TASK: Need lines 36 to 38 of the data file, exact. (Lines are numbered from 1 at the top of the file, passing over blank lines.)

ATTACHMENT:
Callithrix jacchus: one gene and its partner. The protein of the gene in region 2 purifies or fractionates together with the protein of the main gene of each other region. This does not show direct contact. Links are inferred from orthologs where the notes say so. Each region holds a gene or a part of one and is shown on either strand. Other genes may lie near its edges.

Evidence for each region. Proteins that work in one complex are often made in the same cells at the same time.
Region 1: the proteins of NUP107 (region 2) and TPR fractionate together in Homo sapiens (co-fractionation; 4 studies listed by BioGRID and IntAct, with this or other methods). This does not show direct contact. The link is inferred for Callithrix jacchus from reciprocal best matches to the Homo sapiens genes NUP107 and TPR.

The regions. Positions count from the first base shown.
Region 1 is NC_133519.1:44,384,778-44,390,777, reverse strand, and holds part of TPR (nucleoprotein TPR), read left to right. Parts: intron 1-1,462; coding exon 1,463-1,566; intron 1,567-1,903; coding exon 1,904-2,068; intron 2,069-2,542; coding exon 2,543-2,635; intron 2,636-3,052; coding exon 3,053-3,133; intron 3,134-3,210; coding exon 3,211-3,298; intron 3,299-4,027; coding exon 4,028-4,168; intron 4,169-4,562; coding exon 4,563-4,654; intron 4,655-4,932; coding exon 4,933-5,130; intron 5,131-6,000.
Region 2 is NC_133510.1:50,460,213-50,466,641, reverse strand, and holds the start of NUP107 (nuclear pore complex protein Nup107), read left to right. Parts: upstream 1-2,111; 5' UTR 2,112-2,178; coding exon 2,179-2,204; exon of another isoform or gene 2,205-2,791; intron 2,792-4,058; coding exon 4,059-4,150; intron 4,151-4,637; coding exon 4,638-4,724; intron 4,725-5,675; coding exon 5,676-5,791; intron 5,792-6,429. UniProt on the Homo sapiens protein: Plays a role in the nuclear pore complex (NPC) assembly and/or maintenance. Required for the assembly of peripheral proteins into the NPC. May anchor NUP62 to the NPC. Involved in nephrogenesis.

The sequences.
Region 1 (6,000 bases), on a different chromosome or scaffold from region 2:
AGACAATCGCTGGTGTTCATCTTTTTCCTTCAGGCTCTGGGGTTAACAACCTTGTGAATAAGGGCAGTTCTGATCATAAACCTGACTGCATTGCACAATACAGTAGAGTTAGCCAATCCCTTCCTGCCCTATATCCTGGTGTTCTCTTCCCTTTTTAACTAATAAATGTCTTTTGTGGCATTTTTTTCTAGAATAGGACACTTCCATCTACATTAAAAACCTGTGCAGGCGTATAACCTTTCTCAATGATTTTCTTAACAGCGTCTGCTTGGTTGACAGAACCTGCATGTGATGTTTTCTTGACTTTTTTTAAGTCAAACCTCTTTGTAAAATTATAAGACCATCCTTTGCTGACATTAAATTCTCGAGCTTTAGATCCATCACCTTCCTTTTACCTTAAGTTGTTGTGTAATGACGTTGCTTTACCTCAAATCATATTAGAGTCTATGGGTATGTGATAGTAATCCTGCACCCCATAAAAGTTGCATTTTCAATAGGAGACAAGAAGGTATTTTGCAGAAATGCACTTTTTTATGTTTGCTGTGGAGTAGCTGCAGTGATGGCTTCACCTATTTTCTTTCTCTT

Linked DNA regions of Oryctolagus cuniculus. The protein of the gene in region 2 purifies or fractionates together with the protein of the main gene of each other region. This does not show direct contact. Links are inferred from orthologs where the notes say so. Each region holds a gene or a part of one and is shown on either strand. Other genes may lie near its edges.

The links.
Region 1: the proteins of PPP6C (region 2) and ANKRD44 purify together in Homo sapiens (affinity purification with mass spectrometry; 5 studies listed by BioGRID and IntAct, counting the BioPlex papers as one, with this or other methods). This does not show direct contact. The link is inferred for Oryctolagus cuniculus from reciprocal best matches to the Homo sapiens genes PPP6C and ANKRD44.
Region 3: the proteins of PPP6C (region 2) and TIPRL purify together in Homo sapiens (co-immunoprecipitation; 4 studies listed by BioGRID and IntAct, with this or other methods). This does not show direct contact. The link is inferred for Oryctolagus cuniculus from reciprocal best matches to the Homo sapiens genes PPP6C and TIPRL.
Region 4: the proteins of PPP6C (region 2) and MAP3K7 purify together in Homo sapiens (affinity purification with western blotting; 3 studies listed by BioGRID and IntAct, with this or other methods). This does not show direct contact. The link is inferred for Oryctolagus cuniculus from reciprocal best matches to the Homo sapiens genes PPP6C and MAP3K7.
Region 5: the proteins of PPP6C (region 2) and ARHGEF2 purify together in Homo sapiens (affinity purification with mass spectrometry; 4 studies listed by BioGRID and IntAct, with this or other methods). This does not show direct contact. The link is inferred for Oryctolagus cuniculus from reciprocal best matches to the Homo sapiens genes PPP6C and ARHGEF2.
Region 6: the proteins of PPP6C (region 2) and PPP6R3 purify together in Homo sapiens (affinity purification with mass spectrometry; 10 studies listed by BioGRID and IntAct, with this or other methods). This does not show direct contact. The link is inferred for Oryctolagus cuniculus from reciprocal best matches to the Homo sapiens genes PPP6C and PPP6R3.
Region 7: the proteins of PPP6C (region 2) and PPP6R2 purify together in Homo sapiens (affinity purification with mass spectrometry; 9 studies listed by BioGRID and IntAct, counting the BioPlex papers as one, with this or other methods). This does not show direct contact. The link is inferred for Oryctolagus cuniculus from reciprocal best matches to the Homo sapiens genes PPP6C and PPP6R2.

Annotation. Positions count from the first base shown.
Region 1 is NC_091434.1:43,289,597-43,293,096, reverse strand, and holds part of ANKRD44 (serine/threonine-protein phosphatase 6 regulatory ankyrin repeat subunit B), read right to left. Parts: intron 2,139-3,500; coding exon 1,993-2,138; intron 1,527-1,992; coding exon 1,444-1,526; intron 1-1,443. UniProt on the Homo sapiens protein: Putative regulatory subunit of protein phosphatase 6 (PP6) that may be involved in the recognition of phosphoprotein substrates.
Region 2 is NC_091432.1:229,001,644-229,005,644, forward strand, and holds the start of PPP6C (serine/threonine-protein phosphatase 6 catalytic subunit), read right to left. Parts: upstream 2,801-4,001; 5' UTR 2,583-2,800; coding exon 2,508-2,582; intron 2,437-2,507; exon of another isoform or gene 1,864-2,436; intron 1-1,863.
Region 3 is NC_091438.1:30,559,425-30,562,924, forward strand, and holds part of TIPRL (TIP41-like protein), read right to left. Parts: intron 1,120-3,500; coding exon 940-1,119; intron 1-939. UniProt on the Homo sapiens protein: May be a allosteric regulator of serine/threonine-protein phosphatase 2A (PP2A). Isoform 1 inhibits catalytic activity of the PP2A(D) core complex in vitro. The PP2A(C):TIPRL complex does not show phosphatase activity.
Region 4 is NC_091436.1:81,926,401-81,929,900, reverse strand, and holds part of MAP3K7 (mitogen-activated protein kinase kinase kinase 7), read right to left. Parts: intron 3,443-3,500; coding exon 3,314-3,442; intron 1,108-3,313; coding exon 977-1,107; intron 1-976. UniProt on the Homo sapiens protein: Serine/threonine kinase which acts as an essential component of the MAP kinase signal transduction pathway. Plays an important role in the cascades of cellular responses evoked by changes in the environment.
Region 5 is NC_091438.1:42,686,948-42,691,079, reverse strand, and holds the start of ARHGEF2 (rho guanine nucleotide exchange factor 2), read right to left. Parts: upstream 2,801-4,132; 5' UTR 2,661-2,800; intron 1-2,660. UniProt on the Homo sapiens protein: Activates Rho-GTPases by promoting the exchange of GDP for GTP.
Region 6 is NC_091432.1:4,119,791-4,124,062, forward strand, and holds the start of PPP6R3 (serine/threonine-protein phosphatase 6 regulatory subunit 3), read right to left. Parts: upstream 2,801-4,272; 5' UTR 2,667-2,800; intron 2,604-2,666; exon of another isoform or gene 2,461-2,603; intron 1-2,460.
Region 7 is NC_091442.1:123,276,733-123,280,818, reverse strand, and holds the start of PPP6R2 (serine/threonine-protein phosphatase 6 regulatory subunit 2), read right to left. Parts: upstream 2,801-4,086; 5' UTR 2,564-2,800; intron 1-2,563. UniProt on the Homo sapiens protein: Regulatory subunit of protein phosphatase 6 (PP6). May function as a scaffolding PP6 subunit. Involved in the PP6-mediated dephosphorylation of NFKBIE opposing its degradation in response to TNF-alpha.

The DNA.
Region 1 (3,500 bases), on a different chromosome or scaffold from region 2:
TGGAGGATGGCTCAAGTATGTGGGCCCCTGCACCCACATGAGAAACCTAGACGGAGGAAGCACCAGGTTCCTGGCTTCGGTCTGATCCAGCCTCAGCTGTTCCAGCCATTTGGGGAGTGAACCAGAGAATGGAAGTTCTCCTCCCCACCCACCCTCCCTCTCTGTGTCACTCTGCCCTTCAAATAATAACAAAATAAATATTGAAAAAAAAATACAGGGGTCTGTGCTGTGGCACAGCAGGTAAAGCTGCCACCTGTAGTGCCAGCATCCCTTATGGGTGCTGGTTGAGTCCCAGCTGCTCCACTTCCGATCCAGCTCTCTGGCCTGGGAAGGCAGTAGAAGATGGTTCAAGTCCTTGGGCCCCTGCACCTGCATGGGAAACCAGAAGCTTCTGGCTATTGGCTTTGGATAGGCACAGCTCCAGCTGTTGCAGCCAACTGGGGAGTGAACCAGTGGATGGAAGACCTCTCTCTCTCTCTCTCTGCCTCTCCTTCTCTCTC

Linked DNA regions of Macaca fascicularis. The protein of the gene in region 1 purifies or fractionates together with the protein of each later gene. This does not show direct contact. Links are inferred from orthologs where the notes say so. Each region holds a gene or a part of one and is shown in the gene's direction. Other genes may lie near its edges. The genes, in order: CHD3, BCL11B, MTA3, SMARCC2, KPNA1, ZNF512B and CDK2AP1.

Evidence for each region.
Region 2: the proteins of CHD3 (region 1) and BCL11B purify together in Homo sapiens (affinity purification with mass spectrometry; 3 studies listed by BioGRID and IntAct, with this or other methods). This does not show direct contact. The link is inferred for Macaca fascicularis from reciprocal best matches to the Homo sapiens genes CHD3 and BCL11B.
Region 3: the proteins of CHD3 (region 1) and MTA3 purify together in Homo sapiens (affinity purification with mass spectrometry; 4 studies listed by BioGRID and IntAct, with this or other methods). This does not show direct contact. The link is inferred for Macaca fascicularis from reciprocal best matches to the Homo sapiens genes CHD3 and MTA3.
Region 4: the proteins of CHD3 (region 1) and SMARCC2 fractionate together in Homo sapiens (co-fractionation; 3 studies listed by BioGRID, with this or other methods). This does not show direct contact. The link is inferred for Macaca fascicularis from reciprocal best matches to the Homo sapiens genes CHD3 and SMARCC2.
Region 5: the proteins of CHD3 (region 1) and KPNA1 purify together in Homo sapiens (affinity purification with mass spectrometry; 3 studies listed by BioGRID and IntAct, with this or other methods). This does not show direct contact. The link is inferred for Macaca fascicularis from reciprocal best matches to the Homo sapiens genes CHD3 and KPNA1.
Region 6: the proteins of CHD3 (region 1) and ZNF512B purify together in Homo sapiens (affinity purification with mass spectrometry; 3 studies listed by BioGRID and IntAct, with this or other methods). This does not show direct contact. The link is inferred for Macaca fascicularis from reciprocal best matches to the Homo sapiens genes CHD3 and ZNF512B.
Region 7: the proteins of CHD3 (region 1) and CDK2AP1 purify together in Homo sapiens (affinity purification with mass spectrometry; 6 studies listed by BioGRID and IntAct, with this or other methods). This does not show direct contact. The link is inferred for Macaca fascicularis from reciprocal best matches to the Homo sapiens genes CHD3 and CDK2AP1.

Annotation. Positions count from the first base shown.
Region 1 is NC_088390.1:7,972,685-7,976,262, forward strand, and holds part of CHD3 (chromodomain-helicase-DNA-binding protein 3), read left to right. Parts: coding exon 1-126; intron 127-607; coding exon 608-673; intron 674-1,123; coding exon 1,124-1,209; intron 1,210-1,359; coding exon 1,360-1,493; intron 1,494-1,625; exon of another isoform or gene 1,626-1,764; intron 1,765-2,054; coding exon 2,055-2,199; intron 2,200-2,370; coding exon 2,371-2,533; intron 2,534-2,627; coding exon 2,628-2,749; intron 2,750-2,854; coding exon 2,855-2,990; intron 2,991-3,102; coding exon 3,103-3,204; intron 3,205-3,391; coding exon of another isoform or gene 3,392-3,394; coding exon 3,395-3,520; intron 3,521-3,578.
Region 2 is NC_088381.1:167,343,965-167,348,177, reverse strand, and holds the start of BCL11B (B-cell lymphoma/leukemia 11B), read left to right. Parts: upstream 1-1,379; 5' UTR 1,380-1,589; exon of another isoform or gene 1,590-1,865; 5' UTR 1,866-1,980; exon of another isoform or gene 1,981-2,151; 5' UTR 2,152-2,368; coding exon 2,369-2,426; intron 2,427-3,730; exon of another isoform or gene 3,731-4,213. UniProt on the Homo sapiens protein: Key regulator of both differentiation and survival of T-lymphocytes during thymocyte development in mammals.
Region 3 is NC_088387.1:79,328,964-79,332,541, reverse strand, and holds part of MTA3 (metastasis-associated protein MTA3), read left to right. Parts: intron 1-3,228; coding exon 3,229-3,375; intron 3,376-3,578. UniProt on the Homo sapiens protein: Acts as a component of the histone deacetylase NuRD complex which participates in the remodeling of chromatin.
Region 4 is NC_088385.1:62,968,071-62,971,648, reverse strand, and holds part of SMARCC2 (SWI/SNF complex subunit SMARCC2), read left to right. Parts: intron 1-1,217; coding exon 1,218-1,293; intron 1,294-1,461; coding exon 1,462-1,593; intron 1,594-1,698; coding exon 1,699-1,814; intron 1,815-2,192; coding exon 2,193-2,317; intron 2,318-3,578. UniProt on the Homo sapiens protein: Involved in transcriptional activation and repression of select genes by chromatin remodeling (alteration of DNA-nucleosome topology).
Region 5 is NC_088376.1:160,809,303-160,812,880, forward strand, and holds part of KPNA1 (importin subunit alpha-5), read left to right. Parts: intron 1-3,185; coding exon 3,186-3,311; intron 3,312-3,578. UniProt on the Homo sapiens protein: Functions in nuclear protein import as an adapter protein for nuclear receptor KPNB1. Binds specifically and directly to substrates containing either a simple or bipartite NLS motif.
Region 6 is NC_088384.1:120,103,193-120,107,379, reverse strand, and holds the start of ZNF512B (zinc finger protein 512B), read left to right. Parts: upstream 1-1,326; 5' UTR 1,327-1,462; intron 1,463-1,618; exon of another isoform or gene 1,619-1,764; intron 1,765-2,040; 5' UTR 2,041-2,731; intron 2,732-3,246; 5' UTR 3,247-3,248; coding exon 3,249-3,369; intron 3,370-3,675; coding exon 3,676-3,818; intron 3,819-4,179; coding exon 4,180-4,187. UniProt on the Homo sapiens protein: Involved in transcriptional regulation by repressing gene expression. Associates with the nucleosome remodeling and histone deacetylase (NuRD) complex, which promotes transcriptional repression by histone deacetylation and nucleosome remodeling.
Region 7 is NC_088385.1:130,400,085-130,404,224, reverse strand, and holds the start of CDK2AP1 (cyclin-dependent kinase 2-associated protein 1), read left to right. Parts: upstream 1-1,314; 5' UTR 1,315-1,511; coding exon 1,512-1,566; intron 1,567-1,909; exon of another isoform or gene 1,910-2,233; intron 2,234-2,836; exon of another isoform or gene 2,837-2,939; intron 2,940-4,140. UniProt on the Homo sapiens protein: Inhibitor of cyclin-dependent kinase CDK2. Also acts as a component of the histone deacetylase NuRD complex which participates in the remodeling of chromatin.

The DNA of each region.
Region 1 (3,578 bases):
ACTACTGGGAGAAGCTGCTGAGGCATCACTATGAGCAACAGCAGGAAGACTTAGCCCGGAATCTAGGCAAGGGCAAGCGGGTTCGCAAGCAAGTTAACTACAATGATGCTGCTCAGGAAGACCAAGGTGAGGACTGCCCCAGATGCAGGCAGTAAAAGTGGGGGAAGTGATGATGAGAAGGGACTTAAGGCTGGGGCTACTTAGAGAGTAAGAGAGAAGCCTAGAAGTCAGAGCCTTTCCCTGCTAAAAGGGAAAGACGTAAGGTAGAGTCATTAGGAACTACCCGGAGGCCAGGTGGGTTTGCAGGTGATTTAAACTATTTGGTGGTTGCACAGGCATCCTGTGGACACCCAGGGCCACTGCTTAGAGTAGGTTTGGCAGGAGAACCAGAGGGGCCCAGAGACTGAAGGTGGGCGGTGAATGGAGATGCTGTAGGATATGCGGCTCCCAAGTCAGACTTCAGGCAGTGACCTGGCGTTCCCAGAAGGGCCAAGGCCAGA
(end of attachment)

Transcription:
Region 7: the proteins of CHD3 (region 1) and CDK2AP1 purify together in Homo sapiens (affinity purification with mass spectrometry; 6 studies listed by BioGRID and IntAct, with this or other methods). This does not show direct contact. The link is inferred for Macaca fascicularis from reciprocal best matches to the Homo sapiens genes CHD3 and CDK2AP1.

Annotation. Positions count from the first base shown.
Region 1 is NC_088390.1:7,972,685-7,976,262, forward strand, and holds part of CHD3 (chromodomain-helicase-DNA-binding protein 3), read left to right. Parts: coding exon 1-126; intron 127-607; coding exon 608-673; intron 674-1,123; coding exon 1,124-1,209; intron 1,210-1,359; coding exon 1,360-1,493; intron 1,494-1,625; exon of another isoform or gene 1,626-1,764; intron 1,765-2,054; coding exon 2,055-2,199; intron 2,200-2,370; coding exon 2,371-2,533; intron 2,534-2,627; coding exon 2,628-2,749; intron 2,750-2,854; coding exon 2,855-2,990; intron 2,991-3,102; coding exon 3,103-3,204; intron 3,205-3,391; coding exon of another isoform or gene 3,392-3,394; coding exon 3,395-3,520; intron 3,521-3,578.